Opposition clashes after Togo poll
LAGOS, Nigeria (CNN) -- The son of Togo's long-time military ruler won the country's first presidential election in nearly four decades with more than 60 percent of the vote, election officials announced Tuesday.
Both the declared winner of the vote, ruling party leader Faure Gnassingbe and opposition candidate Emmanuel Bob Akitani have pledged to honor the outcome of Sunday's election.
But the results prompted clashes between opposition supporters and police in Togo's capital, Lome.
"Victory has been stolen from us," one supporter said.
Opposition leaders accused the government of widespread irregularities, including the use of inflated voter lists, during Sunday's balloting.
In Washington, U.S. State Department spokesman Adam Ereli urged both the government and opposition to avoid violence and commit to a peaceful resolution.
He said the United States was working with diplomats from West African states and other countries to investigate reports of election irregularities.
The State Department authorized the departure of nonemergency employees at the U.S. Embassy, according to a travel warning issued Tuesday.
Sunday's vote was Togo's first presidential contest in four decades.
It followed the 38-year rule of Gnassingbe's father, Gen. Gnassingbe Eyadema, whose death in February sparked a political crisis.
Gnassingbe was appointed to the presidency after his father's death with the support of the army and the National Assembly, which changed Togo's constitution to allow him to succeed his father.
But he stepped down after strong international criticism of the appointment and the sanctions imposed by African neighbors.
Gnassingbe bills himself as a financial expert with a masters' degree from George Washington University.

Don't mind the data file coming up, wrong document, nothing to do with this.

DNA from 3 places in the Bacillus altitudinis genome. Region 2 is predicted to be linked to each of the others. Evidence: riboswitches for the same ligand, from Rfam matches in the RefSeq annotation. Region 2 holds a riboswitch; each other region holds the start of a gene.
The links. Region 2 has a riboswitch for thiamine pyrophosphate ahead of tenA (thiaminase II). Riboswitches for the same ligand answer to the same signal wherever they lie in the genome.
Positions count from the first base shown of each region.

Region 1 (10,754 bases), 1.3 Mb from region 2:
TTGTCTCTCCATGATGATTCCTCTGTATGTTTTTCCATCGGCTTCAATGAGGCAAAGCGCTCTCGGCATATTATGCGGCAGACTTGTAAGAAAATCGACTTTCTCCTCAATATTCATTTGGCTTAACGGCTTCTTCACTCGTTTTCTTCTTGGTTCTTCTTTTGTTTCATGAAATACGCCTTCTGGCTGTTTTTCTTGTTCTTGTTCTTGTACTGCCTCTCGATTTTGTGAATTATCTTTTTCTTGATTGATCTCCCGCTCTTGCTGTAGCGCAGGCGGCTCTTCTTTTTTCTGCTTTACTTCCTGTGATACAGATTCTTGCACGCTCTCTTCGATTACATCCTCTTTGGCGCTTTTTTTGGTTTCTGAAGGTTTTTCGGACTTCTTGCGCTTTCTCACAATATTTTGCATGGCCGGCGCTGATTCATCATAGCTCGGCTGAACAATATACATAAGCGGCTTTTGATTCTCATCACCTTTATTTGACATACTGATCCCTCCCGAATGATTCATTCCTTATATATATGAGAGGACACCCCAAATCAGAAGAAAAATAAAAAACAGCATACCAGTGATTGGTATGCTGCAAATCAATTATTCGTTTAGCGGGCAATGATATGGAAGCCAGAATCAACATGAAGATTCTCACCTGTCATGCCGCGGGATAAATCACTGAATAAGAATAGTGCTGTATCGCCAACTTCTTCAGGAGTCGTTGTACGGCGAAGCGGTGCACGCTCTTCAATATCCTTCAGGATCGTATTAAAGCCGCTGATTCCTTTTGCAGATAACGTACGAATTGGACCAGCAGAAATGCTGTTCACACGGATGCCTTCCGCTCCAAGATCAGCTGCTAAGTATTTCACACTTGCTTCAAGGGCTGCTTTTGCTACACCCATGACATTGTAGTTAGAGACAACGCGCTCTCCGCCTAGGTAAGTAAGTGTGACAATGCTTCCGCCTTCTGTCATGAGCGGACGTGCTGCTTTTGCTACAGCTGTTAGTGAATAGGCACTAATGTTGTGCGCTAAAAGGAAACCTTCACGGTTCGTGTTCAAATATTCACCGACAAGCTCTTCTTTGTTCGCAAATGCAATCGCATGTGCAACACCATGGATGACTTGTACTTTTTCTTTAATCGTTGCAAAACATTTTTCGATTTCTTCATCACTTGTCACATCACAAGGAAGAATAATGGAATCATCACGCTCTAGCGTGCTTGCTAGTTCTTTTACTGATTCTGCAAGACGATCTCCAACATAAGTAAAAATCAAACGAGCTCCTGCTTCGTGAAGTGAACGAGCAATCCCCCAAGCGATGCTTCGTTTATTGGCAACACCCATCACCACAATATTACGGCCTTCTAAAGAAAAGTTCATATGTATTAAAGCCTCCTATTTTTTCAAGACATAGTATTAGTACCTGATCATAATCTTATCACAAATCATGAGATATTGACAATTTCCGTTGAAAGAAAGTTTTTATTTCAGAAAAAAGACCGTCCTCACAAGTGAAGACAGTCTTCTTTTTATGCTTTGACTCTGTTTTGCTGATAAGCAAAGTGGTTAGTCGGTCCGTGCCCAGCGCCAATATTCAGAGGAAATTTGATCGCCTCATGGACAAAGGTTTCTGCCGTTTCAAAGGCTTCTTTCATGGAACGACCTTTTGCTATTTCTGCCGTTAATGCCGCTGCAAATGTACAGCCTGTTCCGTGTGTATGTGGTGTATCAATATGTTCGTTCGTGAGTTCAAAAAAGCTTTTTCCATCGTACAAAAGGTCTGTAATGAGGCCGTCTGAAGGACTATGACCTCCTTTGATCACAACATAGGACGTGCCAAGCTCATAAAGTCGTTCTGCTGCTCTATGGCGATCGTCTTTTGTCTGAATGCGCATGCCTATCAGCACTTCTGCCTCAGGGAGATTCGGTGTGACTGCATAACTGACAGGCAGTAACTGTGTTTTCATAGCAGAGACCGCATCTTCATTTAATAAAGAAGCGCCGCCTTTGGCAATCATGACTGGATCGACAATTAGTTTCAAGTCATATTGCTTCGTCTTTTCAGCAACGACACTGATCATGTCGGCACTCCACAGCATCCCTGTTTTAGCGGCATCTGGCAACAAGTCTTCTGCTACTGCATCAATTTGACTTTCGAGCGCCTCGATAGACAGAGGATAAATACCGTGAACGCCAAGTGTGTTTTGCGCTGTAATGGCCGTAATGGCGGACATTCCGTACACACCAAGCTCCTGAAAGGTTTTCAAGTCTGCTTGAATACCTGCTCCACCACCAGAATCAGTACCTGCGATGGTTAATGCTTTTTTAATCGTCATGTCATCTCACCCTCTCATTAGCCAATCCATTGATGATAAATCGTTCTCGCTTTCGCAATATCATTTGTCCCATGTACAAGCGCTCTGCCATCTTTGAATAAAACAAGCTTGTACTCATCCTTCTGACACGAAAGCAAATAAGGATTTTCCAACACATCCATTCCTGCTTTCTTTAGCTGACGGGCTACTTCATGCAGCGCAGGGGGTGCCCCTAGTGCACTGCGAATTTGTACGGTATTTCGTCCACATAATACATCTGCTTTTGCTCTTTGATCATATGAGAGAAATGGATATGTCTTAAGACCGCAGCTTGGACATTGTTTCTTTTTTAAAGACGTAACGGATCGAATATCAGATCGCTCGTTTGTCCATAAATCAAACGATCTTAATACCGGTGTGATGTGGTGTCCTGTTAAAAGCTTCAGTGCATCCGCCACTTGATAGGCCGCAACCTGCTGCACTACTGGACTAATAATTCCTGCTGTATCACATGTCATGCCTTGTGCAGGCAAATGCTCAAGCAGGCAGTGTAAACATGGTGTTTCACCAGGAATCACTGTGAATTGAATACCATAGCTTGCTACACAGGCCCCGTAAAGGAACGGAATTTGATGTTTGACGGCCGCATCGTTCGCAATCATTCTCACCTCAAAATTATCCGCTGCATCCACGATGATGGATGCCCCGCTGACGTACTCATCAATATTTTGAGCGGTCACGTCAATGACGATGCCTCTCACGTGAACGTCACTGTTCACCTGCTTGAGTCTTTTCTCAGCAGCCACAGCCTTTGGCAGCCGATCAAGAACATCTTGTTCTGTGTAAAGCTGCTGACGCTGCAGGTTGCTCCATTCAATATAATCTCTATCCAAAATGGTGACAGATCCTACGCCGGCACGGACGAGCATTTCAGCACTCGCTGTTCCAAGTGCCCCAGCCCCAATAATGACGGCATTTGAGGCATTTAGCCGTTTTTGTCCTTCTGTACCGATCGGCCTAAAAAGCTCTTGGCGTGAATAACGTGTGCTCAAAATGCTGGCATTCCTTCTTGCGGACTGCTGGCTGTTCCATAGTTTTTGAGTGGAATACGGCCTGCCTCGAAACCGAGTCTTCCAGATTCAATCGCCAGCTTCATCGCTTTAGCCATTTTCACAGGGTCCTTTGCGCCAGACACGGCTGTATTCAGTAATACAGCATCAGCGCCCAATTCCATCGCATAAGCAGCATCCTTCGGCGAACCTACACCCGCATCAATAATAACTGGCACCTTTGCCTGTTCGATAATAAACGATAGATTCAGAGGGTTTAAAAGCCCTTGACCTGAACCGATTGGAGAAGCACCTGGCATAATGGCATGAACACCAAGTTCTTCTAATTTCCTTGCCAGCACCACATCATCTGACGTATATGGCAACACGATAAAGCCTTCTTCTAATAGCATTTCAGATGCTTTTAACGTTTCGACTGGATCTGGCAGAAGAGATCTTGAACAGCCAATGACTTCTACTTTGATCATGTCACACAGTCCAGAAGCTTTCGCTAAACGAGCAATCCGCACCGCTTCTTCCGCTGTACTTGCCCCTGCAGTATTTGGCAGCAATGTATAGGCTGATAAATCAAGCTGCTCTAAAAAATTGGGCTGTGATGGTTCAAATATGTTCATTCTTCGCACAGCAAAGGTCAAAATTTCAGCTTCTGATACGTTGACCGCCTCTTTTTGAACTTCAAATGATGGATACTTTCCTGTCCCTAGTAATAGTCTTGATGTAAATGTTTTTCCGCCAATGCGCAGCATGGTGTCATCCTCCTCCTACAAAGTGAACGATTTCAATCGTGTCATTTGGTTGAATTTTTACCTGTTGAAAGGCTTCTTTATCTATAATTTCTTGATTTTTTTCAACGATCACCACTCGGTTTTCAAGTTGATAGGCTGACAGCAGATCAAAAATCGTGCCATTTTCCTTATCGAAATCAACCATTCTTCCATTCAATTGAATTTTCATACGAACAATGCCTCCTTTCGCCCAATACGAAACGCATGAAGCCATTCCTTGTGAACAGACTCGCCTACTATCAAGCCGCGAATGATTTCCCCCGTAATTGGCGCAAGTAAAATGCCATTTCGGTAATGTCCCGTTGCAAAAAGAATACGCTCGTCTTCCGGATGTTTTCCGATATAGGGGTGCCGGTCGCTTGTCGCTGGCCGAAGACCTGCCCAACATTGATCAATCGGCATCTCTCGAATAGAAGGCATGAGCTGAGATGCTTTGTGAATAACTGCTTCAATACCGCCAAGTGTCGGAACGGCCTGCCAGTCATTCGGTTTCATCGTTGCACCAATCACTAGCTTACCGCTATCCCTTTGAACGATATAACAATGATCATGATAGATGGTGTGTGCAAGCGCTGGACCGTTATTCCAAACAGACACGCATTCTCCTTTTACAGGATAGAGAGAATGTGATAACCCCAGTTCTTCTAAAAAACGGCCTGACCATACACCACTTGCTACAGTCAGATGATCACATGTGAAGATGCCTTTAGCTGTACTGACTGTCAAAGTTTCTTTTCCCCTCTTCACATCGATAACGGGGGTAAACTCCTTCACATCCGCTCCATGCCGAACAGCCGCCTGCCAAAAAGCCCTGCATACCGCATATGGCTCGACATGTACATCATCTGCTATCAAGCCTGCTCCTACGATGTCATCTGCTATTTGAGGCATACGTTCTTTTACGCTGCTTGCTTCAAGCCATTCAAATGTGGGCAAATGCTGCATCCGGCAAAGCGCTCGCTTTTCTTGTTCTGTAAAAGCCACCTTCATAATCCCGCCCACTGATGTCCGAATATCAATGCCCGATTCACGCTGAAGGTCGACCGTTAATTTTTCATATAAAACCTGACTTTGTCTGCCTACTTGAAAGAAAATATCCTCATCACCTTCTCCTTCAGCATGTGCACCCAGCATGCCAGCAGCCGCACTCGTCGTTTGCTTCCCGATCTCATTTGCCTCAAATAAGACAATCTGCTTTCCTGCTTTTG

Gnassingbe won with 60.2 percent of the vote, the country's electoral commission reported. Akitani received 38 percent of the vote, the commission said.
Akitani, 74, is a veteran politician who ran against the late president several times, only to be disqualified each time on technicalities.
He ran as a stand-in for exiled opposition leader Gilchrist Olympio, who had been barred from running in the election.
Regional leaders called for calm before the election.
Gnassingbe met Monday with Olympio at the invitation of Nigerian President Olusegun Obasanjo, who is also president of the African Union, and pledged to form a unity government if elected.
"What I want is to work with everybody in good faith," Gnassingbe said. "And we need to go from a bitter opposition to a healthy, healthier opposition."
Ereli said Washington supported efforts by the African Union and the Economic Community of West African States to establish "an inclusive government focused on national reconciliation would be a positive development."
But he said the United States was waiting for Gnassingbe's victory to be confirmed by Togo's constitutional court.
Togo's main opposition party has called on supporters to reject the results of the poll.
"We call on the people to resist," said Jean-Pierre Fabre, secretary-general of the Union of Forces for Change (UFC) party, said Tuesday.
"This regime must understand that we will never accept Mr. Faure Gnassingbe as president of the republic because neither his father, nor him, could win a normal election in Togo," Fabre told Reuters.
-- CNN Africa Correspondent Jeff Koinange and State Department Producer Elise Labott contributed to this report